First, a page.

“You therefore must endure hardship as a good soldier of Jesus Christ. No one engaged in warfare entangles himself with the affairs of this life, that he may please him who enlisted him as a soldier.” (2 Timothy 2:3, 4)
Many decades ago, C. T. Studd wrote a booklet called “Chocolate Soldiers” in which he lamented that the Christian church under heat from the world had gone soft, pliable and been moulded to the world’s ways and affairs. It may well be that we are more like that than what C. T. Studd observed.
Hymns like “Soldiers of Christ Arise” and “Onward Christian Soldiers” are not even sung in this age of chocolate Christian soldiers. It seems that we would rather offend Jesus Christ than the unbelieving world.
The “hardship” Paul exhorted Timothy to endure was not the normal difficulties of human existence but hardship that comes from being a soldier and servant of the Lord Jesus Christ.
Where are the soldiers of Jesus Christ today? Where are the Christians who refuse to be entangled in the affairs of the world? Where are the Christians who are only concerned with pleasing Jesus Christ?
Do we think that if we don’t offend the world but live like it (as Lot did) we are somehow serving Jesus Christ? Have we have become so embedded and entangled in this world that we are useless in Christ’s heavenly army?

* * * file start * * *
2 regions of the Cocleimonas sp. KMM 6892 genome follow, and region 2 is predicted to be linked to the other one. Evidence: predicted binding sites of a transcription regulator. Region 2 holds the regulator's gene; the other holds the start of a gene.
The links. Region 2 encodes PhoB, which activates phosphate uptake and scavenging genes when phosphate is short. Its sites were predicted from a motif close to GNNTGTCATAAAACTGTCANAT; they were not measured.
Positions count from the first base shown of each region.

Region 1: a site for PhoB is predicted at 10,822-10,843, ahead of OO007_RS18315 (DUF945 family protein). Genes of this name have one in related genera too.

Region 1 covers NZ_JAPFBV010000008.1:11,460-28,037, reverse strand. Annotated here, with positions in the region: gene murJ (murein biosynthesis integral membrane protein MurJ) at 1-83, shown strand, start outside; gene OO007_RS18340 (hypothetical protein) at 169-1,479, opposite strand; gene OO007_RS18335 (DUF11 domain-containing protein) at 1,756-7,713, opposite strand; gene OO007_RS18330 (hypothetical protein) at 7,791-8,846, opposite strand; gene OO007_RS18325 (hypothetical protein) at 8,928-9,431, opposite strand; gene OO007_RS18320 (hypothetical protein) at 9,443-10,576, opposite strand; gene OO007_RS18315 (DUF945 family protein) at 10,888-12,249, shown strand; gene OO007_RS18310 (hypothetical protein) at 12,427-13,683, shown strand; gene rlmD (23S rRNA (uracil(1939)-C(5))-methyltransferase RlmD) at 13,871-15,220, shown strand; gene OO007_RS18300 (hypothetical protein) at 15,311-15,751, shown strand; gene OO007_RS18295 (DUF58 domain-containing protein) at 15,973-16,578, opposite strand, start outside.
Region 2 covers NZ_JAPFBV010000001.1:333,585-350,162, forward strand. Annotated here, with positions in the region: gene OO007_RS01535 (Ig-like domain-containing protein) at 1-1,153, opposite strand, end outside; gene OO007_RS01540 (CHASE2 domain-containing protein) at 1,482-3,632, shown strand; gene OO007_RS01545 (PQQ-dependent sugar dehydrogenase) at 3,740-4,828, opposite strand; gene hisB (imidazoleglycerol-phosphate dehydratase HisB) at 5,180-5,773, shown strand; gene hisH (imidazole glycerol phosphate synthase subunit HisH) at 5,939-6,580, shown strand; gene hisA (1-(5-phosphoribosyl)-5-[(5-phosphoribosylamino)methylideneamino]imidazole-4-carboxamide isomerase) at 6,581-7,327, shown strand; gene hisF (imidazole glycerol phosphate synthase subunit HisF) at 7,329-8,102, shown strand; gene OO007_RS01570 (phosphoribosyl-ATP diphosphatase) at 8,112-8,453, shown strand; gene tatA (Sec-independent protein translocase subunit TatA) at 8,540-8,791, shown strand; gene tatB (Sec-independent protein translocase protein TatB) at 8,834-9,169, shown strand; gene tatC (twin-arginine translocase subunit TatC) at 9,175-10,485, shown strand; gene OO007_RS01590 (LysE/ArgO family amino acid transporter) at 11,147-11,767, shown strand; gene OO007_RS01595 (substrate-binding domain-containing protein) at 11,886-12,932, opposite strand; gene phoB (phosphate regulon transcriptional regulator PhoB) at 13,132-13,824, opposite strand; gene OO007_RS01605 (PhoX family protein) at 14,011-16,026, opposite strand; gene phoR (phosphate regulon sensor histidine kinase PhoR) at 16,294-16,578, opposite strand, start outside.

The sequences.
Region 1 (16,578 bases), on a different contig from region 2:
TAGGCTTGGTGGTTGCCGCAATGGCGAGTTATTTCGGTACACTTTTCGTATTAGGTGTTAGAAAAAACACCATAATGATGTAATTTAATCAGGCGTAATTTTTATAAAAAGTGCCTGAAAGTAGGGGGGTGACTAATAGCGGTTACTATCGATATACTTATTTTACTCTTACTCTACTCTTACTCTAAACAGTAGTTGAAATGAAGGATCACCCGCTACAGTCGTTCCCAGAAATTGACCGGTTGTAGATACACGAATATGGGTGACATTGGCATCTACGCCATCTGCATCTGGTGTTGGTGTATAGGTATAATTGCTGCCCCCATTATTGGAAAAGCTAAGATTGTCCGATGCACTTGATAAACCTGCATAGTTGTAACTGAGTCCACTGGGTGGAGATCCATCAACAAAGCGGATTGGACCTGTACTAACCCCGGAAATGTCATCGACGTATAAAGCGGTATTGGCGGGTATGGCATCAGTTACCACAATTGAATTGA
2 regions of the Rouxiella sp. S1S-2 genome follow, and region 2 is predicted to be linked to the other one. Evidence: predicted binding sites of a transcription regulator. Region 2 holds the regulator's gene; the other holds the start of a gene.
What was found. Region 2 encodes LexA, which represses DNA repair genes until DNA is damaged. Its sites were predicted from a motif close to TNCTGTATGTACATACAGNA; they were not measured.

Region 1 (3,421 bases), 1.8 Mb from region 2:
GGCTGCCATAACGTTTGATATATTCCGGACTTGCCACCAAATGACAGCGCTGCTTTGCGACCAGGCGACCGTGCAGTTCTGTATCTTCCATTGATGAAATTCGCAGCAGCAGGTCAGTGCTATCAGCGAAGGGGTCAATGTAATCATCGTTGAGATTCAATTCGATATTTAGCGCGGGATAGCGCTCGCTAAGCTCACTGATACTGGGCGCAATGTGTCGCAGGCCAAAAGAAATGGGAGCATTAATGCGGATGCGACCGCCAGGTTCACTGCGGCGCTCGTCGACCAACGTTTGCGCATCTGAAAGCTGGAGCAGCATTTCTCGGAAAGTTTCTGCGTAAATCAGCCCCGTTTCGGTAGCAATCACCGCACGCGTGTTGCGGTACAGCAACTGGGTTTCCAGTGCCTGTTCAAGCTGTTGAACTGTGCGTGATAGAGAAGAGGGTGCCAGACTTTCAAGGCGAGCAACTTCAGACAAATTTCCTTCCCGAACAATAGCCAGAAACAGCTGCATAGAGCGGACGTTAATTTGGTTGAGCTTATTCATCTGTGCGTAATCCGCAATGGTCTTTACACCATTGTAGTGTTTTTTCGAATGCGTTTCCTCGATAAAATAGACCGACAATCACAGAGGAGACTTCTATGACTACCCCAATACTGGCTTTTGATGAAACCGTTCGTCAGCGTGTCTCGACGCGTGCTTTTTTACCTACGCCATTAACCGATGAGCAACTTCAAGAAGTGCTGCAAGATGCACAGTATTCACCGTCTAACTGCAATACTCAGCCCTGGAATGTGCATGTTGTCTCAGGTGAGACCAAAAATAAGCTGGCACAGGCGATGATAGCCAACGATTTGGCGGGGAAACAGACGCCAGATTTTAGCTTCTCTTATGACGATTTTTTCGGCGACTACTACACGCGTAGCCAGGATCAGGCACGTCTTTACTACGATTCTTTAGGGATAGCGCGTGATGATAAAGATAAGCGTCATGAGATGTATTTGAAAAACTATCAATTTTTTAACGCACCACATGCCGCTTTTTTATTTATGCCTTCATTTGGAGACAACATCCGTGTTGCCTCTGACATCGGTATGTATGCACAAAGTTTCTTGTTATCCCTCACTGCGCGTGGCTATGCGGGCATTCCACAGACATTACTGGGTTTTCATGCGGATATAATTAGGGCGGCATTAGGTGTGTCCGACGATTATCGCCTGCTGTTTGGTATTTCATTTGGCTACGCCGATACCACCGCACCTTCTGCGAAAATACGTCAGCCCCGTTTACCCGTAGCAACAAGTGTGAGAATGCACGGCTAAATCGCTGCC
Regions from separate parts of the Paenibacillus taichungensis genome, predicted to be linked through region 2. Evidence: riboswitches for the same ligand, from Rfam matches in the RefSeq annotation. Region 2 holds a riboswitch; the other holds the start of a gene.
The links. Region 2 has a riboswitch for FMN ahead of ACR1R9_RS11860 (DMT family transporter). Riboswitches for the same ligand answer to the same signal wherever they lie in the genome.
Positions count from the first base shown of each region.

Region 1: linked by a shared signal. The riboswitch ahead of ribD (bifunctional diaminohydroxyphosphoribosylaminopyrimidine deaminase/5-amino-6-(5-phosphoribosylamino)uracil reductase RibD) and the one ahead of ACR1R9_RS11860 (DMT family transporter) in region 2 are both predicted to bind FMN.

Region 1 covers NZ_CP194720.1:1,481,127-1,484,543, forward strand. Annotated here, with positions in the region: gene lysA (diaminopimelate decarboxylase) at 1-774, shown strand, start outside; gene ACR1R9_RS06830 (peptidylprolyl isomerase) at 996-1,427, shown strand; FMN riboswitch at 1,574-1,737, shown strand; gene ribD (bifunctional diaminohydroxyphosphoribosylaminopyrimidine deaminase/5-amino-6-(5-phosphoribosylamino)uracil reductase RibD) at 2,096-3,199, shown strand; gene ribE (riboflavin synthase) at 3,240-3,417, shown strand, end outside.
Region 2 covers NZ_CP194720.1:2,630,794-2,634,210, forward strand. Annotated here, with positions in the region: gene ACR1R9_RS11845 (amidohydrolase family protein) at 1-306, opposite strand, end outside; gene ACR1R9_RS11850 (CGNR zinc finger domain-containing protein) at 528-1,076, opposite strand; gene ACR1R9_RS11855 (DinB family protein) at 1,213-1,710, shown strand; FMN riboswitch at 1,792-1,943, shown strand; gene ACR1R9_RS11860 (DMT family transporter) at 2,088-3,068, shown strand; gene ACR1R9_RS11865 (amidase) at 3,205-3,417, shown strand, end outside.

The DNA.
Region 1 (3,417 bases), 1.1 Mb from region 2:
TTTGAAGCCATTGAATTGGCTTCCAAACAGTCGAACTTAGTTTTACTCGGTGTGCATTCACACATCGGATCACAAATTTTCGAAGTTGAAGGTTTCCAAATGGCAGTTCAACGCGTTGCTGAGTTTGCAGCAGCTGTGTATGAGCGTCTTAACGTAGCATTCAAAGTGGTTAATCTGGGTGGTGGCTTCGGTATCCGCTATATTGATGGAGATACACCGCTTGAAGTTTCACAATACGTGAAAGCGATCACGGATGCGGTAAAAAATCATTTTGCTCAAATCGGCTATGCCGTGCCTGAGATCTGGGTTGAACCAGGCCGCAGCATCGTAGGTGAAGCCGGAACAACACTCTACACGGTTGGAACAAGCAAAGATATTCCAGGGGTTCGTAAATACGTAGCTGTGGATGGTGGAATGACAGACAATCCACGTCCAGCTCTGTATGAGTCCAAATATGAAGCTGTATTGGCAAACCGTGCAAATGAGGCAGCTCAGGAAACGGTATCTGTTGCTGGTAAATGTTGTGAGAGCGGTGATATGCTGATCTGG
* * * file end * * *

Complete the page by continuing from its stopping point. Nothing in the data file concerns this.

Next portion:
Does it really cause us any concern that baptisteries are dry? Could that be a reflection of the dryness and barrenness of the church? Any living thing that does not reproduce after its kind is doomed to extinction. The same is true for churches – many have trundled that path. The health of any living organism is not measured solely in numbers but also in its ability to reproduce.
Paul’s letter to Timothy gives us a clue to the attitude that we would do well to adopt: We are soldiers in Jesus Christ’s army enlisted by Him in order to please Him. A soldier does not serve his own interests but those of the head of the army – in this case, Jesus Christ – and neither do soldiers serve alone or they die.
The biblical response to these questions is not more resolve, activity, programs or energy. The response is that we acknowledge our woeful position, humble ourselves before God, turn from our worldly sinful ways and call upon the name of the Lord.
There are a number of women recorded as barren in the Bible but each became a mother after drawing near to God. God is more interested in our relationship to Him (knowing Him intimately) than any temporal interest of ours.